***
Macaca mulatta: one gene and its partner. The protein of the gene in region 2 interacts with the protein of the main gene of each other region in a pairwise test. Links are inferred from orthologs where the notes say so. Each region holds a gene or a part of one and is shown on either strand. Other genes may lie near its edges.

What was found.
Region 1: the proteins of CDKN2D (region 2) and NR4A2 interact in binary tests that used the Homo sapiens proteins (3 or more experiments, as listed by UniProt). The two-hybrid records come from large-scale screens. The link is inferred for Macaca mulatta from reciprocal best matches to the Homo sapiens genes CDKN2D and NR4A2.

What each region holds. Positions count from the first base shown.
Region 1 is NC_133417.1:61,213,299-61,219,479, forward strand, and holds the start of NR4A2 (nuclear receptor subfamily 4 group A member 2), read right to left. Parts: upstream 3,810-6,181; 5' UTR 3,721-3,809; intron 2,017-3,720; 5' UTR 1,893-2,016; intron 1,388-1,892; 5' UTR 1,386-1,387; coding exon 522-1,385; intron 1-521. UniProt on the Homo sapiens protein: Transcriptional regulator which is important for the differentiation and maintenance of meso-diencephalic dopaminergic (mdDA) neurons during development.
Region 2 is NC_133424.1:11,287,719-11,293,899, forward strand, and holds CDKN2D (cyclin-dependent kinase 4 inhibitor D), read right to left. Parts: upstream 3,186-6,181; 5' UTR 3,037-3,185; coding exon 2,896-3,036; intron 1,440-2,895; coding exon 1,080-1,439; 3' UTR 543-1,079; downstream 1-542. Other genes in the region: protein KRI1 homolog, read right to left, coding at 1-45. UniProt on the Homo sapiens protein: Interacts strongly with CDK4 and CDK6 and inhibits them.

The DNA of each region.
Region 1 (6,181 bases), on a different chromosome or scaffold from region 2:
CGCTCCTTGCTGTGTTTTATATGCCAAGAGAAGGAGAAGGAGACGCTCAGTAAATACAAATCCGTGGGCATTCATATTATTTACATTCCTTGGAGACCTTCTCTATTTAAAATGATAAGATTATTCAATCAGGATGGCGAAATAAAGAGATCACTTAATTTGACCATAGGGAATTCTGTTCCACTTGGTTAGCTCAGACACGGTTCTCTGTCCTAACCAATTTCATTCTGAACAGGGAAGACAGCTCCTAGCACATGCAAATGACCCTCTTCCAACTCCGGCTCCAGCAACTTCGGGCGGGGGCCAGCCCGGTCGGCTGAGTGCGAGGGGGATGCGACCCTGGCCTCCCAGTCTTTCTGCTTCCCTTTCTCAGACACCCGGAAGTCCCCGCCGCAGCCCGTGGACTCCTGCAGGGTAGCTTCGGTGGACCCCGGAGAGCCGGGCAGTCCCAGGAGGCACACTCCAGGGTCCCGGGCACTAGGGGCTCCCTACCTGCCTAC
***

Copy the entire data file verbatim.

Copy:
Macaca mulatta: one gene and its partner. The protein of the gene in region 2 interacts with the protein of the main gene of each other region in a pairwise test. Links are inferred from orthologs where the notes say so. Each region holds a gene or a part of one and is shown on either strand. Other genes may lie near its edges.

What was found.
Region 1: the proteins of CDKN2D (region 2) and NR4A2 interact in binary tests that used the Homo sapiens proteins (3 or more experiments, as listed by UniProt). The two-hybrid records come from large-scale screens. The link is inferred for Macaca mulatta from reciprocal best matches to the Homo sapiens genes CDKN2D and NR4A2.

What each region holds. Positions count from the first base shown.
Region 1 is NC_133417.1:61,213,299-61,219,479, forward strand, and holds the start of NR4A2 (nuclear receptor subfamily 4 group A member 2), read right to left. Parts: upstream 3,810-6,181; 5' UTR 3,721-3,809; intron 2,017-3,720; 5' UTR 1,893-2,016; intron 1,388-1,892; 5' UTR 1,386-1,387; coding exon 522-1,385; intron 1-521. UniProt on the Homo sapiens protein: Transcriptional regulator which is important for the differentiation and maintenance of meso-diencephalic dopaminergic (mdDA) neurons during development.
Region 2 is NC_133424.1:11,287,719-11,293,899, forward strand, and holds CDKN2D (cyclin-dependent kinase 4 inhibitor D), read right to left. Parts: upstream 3,186-6,181; 5' UTR 3,037-3,185; coding exon 2,896-3,036; intron 1,440-2,895; coding exon 1,080-1,439; 3' UTR 543-1,079; downstream 1-542. Other genes in the region: protein KRI1 homolog, read right to left, coding at 1-45. UniProt on the Homo sapiens protein: Interacts strongly with CDK4 and CDK6 and inhibits them.

The DNA of each region.
Region 1 (6,181 bases), on a different chromosome or scaffold from region 2:
CGCTCCTTGCTGTGTTTTATATGCCAAGAGAAGGAGAAGGAGACGCTCAGTAAATACAAATCCGTGGGCATTCATATTATTTACATTCCTTGGAGACCTTCTCTATTTAAAATGATAAGATTATTCAATCAGGATGGCGAAATAAAGAGATCACTTAATTTGACCATAGGGAATTCTGTTCCACTTGGTTAGCTCAGACACGGTTCTCTGTCCTAACCAATTTCATTCTGAACAGGGAAGACAGCTCCTAGCACATGCAAATGACCCTCTTCCAACTCCGGCTCCAGCAACTTCGGGCGGGGGCCAGCCCGGTCGGCTGAGTGCGAGGGGGATGCGACCCTGGCCTCCCAGTCTTTCTGCTTCCCTTTCTCAGACACCCGGAAGTCCCCGCCGCAGCCCGTGGACTCCTGCAGGGTAGCTTCGGTGGACCCCGGAGAGCCGGGCAGTCCCAGGAGGCACACTCCAGGGTCCCGGGCACTAGGGGCTCCCTACCTGCCTAC